Vulvar and Vaginal Atrophy in Postmenopausal Women: Findings from the REVIVE (REal Women's VIews of Treatment Options for Menopausal Vaginal ChangEs) Survey

Departments of Reproductive Biology and Psychiatry, Case Western University, Cleveland, OH, USA.
Journal of Sexual Medicine (Impact Factor: 3.15). 05/2013; 10(7). DOI: 10.1111/jsm.12190
Source: PubMed


Vulvar and vaginal atrophy (VVA) is a chronic medical condition experienced by many postmenopausal women. Symptoms include dyspareunia (pain with intercourse), vaginal dryness, and irritation and may affect sexual activities, relationships, and activities of daily life.
The aim of this study is to characterize postmenopausal women's experience with and perception of VVA symptoms, interactions with healthcare professionals (HCPs), and available treatment options.
An online survey was conducted in the United States in women from KnowledgePanel®, a 56,000-member probability-selected Internet panel projectable to the overall US population. Altogether, 3,046 postmenopausal women with VVA symptoms (the largest US cohort of recent surveys) responded to questions about their knowledge of VVA, impact of symptoms on their activities, communication with HCPs, and use of available treatments.
Percent is calculated as the ratio of response over total responding for each question for all and stratified participants.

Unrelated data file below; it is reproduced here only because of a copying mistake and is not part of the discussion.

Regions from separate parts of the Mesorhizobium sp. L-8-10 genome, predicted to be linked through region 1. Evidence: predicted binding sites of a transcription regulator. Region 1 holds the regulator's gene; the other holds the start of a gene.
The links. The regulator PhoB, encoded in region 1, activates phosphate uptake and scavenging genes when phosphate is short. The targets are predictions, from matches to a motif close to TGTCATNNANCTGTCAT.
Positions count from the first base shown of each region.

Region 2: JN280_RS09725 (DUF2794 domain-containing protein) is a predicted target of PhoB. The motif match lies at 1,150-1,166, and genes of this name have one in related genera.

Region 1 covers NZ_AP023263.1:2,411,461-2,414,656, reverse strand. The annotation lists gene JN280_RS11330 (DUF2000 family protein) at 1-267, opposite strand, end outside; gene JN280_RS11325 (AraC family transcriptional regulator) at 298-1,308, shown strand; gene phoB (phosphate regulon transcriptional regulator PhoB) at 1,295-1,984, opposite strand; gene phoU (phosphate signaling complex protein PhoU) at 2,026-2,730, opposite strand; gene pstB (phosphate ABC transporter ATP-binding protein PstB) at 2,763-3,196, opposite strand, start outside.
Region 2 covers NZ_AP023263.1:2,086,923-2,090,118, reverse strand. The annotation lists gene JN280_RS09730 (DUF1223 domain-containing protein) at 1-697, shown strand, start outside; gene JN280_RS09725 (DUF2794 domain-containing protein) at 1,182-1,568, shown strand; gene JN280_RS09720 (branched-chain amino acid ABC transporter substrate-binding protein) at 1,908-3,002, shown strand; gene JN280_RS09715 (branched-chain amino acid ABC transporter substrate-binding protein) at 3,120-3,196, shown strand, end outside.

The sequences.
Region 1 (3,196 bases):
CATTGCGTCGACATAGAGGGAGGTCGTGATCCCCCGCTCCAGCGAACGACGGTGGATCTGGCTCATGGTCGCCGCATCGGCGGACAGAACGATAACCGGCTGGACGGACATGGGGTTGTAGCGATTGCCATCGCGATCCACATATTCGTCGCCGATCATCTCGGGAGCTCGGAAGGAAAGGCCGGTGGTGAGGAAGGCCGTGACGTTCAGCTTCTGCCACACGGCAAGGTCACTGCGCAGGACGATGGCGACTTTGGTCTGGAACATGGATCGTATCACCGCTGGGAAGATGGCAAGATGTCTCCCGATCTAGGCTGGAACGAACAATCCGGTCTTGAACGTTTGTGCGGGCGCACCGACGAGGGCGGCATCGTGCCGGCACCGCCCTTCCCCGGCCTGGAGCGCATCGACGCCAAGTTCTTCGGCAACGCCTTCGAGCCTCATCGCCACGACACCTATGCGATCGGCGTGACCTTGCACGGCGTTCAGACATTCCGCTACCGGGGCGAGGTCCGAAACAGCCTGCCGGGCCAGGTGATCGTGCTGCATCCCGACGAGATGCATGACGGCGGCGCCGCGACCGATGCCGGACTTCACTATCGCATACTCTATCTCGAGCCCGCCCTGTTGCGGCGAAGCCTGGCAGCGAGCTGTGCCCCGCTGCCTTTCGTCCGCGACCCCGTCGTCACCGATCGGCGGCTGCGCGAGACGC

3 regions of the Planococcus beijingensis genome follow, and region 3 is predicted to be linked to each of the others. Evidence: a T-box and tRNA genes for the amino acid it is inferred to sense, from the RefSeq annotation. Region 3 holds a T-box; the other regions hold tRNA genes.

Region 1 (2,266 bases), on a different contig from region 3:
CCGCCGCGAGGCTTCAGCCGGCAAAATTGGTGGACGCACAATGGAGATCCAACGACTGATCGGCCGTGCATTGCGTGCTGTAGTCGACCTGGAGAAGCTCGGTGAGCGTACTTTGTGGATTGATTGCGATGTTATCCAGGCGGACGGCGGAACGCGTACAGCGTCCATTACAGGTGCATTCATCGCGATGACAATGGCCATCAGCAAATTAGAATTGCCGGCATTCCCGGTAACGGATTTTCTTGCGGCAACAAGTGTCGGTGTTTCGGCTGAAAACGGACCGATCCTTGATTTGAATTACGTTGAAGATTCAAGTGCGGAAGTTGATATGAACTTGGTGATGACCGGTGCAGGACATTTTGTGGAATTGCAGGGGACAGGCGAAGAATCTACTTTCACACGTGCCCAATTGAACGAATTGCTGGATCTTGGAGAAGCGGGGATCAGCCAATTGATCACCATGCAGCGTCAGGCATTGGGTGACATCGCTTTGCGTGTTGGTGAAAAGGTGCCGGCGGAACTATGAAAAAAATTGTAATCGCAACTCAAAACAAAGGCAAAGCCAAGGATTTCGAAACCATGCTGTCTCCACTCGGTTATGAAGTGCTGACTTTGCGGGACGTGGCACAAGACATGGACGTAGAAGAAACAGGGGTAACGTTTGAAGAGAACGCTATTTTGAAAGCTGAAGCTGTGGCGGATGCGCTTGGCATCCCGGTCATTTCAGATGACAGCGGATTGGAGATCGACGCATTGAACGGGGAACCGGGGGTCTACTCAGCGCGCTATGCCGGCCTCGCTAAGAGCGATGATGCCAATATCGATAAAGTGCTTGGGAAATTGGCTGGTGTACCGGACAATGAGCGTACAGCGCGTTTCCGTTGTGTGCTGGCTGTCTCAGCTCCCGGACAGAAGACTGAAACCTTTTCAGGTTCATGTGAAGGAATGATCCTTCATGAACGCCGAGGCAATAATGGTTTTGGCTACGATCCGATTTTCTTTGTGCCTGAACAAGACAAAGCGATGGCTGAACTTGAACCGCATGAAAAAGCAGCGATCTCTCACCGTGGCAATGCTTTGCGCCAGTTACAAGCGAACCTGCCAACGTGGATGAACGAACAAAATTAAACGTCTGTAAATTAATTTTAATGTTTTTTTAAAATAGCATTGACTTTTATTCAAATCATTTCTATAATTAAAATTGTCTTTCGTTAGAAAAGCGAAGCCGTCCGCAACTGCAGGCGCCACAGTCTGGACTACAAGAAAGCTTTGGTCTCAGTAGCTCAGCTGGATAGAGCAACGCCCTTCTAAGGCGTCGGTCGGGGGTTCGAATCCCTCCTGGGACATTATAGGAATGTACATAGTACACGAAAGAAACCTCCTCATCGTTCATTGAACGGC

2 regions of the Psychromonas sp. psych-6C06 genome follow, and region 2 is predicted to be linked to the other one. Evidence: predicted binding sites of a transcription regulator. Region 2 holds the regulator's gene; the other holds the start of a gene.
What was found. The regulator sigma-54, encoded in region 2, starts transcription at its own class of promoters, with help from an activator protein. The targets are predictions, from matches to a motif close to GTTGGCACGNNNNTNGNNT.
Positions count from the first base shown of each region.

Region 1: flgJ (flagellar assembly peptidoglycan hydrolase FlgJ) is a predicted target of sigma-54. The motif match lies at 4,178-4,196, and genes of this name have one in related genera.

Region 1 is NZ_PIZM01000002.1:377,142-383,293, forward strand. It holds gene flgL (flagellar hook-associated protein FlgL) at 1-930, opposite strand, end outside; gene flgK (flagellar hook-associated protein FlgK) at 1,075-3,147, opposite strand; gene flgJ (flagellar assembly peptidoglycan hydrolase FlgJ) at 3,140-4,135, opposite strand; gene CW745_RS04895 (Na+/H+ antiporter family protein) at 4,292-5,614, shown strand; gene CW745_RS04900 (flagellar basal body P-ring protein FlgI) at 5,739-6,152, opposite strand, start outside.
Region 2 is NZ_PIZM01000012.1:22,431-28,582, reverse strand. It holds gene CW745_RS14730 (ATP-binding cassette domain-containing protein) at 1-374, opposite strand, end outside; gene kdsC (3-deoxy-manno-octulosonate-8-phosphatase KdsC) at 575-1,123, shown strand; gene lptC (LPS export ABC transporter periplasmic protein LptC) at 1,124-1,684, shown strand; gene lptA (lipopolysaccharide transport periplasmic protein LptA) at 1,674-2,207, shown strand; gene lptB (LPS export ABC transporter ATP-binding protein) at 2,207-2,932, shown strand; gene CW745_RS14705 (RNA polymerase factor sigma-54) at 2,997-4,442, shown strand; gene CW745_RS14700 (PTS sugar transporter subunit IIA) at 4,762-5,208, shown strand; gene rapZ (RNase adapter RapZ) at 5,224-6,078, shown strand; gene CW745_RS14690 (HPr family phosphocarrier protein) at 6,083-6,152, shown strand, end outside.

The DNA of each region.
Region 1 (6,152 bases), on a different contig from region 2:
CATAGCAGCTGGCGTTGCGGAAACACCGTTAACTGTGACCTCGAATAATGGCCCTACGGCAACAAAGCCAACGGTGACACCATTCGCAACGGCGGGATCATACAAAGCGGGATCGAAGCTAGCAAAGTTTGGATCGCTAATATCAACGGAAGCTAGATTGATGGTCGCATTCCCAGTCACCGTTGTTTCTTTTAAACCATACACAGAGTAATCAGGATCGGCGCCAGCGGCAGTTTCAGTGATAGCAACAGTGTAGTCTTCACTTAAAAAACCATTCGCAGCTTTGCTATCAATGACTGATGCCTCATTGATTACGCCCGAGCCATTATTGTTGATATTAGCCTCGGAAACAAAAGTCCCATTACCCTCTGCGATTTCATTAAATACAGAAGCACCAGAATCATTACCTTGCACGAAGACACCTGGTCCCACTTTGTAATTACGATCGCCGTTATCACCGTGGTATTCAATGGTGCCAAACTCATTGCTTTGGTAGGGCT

The most common VVA symptoms were dryness (55% of participants), dyspareunia (44%), and irritation (37%). VVA symptoms affected enjoyment of sex in 59% of participants. Additionally, interference with sleep, general enjoyment of life, and temperament were reported by 24%, 23%, and 23% of participants, respectively. Few women attributed symptoms to menopause (24%) or hormonal changes (12%). Of all participants, 56% had ever discussed VVA symptoms with an HCP and 40% currently used VVA-specific topical treatments (vaginal over-the-counter [OTC] products [29%] and vaginal prescription therapies [11%]). Of those who had discussed symptoms with an HCP, 62% used OTC products. Insufficient symptom relief and inconvenience were cited as major limitations of OTC products and concerns about side effects and cancer risk limited use of topical vaginal prescription therapies.